Yahoo Will Not Allow Login to Their Services with Facebook and Google Accounts

There were so many changes made ​​in Yahoo after the arrival of Marissa Mayer, who one time or another some controversial measure would show up, right? Right: to Reuters, a spokesman relented that soon, Yahoo services do not allow more login with Facebook and accounts Google.

The decision means that if you’re used to your Facebook profile or your Google account to get into services like Yahoo Answers and Flickr, soon will have to create a Yahoo ID or dig out that old email @ to continue to have access to these channels.

The announcement is nothing so radical, but caught everyone by surprise. Yahoo has integrated its tools to rival companies authentication APIs from 2010 in order to maintain or even gain traffic: facilitating the life of the user with the login, it tends to become more open to the company’s services.

But if the idea is good, why Yahoo abdicated her? The answer given by the company is vague – “the new process will allow us to offer the best personalized experience for all” – and therefore gives rise to a number of assumptions.

The first is that Yahoo may have given up this system have not felt positive impact on the number of users. The second is that the company may be willing to have greater control over their traffic to more consistent numbers for advertising contracts. Finally, Marissa Mayer and the gang may even be planning a more personalized experience.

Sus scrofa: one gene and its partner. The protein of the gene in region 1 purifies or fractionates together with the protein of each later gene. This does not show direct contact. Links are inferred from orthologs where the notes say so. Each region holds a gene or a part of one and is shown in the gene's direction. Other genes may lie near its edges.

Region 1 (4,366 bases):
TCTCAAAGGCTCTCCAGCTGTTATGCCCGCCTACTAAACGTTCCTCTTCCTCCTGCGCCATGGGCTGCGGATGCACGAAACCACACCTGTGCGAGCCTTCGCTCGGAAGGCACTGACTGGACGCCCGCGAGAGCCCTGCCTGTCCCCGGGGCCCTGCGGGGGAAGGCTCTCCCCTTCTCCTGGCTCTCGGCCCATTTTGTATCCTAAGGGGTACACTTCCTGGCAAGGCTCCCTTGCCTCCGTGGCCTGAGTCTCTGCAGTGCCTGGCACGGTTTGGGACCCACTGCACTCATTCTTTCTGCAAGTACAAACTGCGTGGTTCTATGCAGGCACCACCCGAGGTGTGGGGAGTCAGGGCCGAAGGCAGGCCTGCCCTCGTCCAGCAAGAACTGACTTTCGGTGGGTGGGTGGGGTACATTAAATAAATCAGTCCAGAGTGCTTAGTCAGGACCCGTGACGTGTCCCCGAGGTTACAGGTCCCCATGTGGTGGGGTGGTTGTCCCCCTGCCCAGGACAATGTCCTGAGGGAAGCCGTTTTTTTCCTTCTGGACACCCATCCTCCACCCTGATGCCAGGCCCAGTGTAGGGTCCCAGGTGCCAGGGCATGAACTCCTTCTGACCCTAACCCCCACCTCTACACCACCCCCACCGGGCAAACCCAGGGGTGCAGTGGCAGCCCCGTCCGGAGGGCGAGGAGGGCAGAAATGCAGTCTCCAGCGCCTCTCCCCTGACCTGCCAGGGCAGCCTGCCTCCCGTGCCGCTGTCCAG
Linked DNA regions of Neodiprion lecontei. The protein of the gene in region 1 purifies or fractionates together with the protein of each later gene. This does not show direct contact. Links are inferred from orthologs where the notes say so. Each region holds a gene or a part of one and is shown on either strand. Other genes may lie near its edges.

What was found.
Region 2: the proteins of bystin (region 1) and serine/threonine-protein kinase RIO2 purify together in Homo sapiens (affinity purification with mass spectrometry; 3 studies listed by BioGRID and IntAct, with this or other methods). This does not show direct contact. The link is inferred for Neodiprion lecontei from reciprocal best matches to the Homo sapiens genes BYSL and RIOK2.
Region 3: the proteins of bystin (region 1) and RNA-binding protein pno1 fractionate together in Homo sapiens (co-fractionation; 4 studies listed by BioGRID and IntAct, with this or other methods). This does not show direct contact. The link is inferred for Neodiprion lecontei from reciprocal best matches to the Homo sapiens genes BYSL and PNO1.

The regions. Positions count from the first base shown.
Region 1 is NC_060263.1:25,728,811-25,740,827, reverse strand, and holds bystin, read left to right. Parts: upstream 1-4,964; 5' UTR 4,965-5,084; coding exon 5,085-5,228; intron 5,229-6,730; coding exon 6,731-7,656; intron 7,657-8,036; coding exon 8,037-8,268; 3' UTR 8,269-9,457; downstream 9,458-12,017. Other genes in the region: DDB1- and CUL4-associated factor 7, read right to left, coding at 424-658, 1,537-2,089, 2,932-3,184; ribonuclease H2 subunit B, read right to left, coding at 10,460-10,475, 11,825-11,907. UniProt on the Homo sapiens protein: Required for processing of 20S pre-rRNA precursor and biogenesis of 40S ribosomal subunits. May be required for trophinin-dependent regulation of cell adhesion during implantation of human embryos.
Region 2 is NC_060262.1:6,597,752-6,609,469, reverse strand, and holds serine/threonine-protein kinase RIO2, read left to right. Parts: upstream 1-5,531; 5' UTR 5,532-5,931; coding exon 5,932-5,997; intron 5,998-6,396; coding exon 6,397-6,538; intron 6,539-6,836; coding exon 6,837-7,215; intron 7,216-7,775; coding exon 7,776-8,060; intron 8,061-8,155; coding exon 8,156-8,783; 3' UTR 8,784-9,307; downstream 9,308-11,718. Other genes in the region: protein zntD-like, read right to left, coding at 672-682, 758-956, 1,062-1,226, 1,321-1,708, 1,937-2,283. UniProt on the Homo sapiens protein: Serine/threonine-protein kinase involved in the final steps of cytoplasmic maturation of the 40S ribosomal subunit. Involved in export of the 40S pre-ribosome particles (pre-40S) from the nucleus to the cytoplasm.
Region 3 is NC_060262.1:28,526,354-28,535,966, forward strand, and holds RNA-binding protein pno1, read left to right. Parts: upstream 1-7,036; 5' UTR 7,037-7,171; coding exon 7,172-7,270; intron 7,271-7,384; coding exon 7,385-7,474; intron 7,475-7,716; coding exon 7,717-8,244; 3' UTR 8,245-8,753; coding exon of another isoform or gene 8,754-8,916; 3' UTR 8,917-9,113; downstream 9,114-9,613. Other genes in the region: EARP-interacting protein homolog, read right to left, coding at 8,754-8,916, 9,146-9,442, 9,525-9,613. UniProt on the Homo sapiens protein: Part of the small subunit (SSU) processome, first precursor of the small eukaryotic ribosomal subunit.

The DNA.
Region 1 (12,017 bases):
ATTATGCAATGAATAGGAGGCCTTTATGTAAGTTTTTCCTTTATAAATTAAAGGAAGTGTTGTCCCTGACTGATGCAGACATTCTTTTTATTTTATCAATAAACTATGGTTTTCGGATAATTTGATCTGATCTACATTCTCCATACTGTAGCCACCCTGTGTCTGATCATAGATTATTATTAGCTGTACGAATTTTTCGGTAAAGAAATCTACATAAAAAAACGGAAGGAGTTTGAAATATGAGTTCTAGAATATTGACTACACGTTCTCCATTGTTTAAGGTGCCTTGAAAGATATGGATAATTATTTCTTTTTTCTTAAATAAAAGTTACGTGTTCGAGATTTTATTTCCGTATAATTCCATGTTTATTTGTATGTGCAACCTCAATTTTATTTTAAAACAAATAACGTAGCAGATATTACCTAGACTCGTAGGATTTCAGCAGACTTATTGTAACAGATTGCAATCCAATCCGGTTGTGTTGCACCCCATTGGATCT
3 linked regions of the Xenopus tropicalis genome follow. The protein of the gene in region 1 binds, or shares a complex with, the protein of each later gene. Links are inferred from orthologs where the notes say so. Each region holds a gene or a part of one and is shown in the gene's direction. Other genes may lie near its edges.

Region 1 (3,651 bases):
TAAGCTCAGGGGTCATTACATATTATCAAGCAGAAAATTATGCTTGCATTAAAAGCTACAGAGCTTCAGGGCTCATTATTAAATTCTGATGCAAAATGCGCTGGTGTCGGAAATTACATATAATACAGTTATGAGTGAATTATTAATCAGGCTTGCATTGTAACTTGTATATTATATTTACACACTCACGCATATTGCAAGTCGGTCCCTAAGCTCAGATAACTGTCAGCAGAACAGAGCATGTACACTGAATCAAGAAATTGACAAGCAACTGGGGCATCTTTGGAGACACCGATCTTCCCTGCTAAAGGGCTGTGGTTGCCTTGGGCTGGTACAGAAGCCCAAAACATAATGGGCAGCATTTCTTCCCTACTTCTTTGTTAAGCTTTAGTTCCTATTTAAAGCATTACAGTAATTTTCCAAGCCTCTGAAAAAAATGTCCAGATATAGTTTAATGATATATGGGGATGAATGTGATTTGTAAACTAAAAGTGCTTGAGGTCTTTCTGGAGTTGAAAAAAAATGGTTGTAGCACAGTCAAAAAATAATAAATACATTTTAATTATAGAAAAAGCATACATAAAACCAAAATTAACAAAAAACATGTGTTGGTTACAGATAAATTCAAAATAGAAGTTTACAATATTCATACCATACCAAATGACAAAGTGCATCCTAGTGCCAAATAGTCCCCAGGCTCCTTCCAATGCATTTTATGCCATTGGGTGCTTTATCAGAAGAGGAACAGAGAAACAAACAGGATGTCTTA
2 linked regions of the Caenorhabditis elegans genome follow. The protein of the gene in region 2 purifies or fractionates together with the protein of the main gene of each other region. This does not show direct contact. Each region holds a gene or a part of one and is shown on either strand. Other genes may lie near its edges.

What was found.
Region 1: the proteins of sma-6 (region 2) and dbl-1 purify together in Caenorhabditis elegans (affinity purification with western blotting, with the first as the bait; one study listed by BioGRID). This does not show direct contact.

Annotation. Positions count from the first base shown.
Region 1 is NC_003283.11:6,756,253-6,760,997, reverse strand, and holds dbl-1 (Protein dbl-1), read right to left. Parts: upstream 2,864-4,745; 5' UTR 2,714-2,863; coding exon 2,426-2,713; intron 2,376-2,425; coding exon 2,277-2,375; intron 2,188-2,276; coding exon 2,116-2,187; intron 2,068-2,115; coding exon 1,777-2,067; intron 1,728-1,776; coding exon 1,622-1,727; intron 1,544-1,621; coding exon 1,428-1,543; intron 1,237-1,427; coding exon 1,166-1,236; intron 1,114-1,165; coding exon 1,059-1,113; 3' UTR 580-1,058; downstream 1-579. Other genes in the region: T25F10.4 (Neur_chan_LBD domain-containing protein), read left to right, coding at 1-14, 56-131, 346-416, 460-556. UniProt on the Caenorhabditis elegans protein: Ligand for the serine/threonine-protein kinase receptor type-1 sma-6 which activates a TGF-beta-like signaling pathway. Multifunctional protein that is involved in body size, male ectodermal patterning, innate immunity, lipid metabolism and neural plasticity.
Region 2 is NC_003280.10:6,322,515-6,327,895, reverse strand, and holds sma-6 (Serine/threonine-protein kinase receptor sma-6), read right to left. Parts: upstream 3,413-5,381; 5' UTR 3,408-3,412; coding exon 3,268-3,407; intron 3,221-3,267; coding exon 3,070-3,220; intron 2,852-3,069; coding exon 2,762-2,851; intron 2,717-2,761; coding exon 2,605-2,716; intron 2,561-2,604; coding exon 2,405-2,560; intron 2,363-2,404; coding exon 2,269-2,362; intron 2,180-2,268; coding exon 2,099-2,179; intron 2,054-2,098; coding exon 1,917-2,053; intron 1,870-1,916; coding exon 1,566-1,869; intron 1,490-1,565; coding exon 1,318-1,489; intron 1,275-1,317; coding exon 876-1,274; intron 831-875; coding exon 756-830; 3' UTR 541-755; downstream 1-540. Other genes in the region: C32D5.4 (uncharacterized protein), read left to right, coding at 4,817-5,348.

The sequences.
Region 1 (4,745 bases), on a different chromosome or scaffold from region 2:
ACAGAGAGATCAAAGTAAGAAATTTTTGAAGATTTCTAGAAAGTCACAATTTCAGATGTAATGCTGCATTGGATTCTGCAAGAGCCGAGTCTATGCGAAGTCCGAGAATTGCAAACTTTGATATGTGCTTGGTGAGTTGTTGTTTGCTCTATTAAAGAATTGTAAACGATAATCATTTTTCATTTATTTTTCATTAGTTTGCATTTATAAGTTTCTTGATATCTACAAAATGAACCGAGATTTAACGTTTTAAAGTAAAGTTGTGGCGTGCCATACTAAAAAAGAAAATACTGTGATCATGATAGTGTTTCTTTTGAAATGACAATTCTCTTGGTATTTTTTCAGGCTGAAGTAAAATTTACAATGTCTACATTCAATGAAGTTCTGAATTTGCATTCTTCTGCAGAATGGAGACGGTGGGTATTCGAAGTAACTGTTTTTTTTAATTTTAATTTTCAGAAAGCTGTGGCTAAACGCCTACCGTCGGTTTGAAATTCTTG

This is exactly what the mentioned competitors are doing. If two people seek exactly the same term in Google, for example, the results will likely be different because of the customization criteria obtained with analysis habits.

But, to offer personalized features, you must have the maximum possible information about the user. At this point, it is possible that the authentication via Facebook and Google is not giving access to sufficient data, prompting Yahoo to cut the problem in the bud.

Assumptions aside, the fact is that Yahoo will cut the login options via third-party APIs in a gradual way. The first service to be affected is the Yahoo! Sports Tourney Pick’em. Flickr and others will come as a result, although the company has not specified deadlines.